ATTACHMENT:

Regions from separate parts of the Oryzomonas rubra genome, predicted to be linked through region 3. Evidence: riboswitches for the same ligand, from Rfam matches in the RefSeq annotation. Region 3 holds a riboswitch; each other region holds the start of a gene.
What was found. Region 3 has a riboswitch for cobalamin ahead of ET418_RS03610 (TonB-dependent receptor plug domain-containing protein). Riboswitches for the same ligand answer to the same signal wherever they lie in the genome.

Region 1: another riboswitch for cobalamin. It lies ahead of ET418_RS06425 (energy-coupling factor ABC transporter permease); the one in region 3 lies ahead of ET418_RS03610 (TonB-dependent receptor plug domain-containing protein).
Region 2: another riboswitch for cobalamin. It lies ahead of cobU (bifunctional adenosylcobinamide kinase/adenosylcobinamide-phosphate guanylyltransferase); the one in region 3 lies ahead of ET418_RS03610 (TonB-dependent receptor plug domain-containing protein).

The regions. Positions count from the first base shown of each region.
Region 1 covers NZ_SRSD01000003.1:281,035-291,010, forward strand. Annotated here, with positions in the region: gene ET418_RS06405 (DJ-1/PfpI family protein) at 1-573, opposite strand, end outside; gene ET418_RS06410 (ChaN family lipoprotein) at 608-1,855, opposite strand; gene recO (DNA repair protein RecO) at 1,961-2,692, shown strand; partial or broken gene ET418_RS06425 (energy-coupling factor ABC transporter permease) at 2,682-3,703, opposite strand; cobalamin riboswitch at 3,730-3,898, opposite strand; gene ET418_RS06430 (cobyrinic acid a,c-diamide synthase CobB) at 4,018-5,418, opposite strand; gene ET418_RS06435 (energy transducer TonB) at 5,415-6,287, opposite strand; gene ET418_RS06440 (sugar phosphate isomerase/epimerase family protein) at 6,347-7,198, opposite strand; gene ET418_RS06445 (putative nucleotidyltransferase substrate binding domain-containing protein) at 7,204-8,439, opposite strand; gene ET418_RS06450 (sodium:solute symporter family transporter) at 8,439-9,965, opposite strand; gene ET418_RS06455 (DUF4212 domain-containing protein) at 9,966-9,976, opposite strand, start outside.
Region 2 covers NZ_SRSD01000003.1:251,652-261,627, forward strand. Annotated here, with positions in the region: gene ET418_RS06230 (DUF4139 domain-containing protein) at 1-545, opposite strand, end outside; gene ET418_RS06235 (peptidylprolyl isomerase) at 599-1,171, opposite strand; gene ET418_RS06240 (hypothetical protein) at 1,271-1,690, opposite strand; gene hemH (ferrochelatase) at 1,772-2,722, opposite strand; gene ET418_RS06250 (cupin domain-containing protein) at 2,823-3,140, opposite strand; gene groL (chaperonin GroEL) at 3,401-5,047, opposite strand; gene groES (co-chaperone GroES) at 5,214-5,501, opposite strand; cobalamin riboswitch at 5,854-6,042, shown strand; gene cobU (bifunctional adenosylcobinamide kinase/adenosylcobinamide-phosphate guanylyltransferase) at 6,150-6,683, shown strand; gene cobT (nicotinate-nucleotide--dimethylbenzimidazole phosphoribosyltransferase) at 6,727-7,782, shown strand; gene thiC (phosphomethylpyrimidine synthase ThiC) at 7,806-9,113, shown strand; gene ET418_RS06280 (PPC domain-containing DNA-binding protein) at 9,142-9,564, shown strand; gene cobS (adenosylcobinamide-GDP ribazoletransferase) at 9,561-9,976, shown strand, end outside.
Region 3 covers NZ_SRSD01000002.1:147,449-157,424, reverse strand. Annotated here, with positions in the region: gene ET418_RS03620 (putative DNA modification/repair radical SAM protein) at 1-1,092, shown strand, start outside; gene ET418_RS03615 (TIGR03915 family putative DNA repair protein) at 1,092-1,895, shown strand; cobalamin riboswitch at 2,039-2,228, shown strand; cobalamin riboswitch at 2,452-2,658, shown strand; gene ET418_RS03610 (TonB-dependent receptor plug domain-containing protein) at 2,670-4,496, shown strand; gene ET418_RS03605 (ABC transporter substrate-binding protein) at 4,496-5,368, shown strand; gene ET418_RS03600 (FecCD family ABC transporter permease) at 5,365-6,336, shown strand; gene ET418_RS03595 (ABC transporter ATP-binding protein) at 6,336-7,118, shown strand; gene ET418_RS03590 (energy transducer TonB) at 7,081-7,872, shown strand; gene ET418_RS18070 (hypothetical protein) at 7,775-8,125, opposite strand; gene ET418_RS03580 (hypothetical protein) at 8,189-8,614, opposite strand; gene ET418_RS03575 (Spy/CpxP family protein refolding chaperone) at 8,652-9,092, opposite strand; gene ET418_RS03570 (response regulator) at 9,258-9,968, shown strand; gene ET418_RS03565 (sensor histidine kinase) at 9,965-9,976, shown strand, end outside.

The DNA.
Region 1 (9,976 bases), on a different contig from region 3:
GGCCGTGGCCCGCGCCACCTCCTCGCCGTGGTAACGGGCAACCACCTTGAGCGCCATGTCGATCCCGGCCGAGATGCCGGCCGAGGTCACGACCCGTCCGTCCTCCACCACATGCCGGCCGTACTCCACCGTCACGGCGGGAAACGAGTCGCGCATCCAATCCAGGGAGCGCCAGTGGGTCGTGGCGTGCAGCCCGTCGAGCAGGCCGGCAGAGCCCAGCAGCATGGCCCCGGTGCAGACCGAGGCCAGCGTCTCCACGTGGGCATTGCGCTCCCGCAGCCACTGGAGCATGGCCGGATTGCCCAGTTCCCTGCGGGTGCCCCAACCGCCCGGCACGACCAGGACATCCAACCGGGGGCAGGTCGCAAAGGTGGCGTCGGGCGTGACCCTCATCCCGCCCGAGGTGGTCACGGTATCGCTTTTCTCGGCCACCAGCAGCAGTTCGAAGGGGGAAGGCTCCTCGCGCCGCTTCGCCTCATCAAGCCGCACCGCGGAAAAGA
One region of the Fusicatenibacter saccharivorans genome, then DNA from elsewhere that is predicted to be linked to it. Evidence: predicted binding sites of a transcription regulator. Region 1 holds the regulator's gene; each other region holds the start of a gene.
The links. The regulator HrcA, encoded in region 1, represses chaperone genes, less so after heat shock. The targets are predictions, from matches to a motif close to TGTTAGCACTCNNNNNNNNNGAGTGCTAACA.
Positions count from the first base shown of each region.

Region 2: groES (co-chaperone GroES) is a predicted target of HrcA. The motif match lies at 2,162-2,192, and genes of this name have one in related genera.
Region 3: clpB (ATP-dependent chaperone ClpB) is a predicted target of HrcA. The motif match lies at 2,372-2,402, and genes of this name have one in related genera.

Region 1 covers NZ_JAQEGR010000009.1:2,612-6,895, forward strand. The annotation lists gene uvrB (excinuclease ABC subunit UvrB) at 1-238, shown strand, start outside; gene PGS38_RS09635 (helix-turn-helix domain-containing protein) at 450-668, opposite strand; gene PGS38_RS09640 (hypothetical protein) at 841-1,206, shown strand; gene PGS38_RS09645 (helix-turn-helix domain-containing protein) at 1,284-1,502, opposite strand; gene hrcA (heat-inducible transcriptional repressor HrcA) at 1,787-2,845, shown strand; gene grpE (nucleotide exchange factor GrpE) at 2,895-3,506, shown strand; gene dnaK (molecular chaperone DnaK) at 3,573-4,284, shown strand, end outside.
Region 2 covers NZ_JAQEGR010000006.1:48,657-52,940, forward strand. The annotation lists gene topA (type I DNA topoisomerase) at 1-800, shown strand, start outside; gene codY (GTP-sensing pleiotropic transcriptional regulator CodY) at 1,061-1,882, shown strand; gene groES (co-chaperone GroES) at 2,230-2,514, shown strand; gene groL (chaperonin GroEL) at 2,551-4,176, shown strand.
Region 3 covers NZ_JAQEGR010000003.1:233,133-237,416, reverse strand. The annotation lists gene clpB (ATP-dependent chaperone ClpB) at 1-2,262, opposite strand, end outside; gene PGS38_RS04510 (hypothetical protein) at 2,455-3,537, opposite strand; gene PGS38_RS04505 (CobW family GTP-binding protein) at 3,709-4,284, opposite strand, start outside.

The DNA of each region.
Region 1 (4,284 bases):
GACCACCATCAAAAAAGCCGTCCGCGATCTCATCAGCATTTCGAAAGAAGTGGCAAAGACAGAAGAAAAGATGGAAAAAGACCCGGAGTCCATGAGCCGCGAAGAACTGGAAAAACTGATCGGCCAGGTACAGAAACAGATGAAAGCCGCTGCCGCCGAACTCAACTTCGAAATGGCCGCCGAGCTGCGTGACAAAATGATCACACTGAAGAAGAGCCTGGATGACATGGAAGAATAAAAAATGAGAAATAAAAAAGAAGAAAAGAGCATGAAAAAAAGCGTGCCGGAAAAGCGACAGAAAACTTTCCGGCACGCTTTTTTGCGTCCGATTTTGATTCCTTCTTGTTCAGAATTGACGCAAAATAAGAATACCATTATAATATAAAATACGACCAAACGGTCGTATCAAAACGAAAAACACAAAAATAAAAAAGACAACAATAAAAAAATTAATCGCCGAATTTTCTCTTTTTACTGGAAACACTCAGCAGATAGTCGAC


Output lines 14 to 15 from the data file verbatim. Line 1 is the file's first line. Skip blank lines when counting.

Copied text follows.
Positions count from the first base shown of each region.

Region 2: groES (co-chaperone GroES) is a predicted target of HrcA. The motif match lies at 2,162-2,192, and genes of this name have one in related genera.